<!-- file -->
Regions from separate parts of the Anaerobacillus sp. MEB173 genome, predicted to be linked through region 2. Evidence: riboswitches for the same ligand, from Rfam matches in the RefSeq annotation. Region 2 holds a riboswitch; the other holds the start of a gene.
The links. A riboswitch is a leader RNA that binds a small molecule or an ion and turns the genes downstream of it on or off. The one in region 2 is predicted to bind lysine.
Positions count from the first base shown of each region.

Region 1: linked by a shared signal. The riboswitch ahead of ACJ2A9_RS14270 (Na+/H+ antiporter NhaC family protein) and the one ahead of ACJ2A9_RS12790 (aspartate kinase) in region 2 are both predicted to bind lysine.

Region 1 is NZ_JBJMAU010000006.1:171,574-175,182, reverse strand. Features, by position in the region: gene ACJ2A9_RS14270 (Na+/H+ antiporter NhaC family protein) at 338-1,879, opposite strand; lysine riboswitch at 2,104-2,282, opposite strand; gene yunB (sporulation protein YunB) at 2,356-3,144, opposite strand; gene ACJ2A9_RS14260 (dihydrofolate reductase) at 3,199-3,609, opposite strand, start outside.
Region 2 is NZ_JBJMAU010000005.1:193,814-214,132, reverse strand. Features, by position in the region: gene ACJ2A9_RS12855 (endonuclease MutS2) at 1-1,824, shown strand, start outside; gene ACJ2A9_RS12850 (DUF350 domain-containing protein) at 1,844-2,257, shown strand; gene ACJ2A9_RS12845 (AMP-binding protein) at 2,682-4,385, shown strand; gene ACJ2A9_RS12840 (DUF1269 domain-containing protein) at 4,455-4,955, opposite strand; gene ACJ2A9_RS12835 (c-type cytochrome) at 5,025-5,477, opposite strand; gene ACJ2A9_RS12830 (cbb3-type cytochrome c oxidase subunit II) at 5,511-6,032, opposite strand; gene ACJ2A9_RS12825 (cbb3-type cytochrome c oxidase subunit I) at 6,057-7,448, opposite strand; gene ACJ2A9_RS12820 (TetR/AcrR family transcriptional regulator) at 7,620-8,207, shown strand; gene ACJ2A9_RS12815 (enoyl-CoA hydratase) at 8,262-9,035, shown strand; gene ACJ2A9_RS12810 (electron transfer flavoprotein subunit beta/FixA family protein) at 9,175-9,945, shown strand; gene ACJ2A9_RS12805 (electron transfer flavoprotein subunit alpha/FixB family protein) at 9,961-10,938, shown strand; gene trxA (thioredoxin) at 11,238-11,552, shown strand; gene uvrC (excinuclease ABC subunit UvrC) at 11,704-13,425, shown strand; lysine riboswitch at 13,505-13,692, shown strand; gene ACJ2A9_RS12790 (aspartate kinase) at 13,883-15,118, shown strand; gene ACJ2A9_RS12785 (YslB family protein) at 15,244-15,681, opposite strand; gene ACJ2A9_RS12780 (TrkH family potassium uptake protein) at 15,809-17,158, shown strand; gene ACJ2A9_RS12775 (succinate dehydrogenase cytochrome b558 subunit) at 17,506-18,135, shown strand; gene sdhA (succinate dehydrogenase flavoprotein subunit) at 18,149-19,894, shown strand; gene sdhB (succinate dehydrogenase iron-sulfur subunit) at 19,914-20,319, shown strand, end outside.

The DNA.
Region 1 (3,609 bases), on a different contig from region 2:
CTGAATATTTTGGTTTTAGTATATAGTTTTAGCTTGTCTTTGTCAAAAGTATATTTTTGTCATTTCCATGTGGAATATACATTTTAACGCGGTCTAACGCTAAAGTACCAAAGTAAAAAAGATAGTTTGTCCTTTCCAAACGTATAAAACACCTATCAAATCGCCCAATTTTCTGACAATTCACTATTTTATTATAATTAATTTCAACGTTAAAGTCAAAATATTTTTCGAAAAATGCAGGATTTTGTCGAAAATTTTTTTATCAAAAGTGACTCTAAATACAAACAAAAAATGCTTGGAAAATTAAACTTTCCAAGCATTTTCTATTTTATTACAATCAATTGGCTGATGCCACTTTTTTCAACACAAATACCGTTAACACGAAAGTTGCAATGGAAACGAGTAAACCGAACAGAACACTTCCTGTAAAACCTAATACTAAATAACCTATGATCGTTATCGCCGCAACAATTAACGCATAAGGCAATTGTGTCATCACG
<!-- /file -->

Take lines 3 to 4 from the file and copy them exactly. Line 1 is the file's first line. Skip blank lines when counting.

Positions count from the first base shown of each region.

Region 1: linked by a shared signal. The riboswitch ahead of ACJ2A9_RS14270 (Na+/H+ antiporter NhaC family protein) and the one ahead of ACJ2A9_RS12790 (aspartate kinase) in region 2 are both predicted to bind lysine.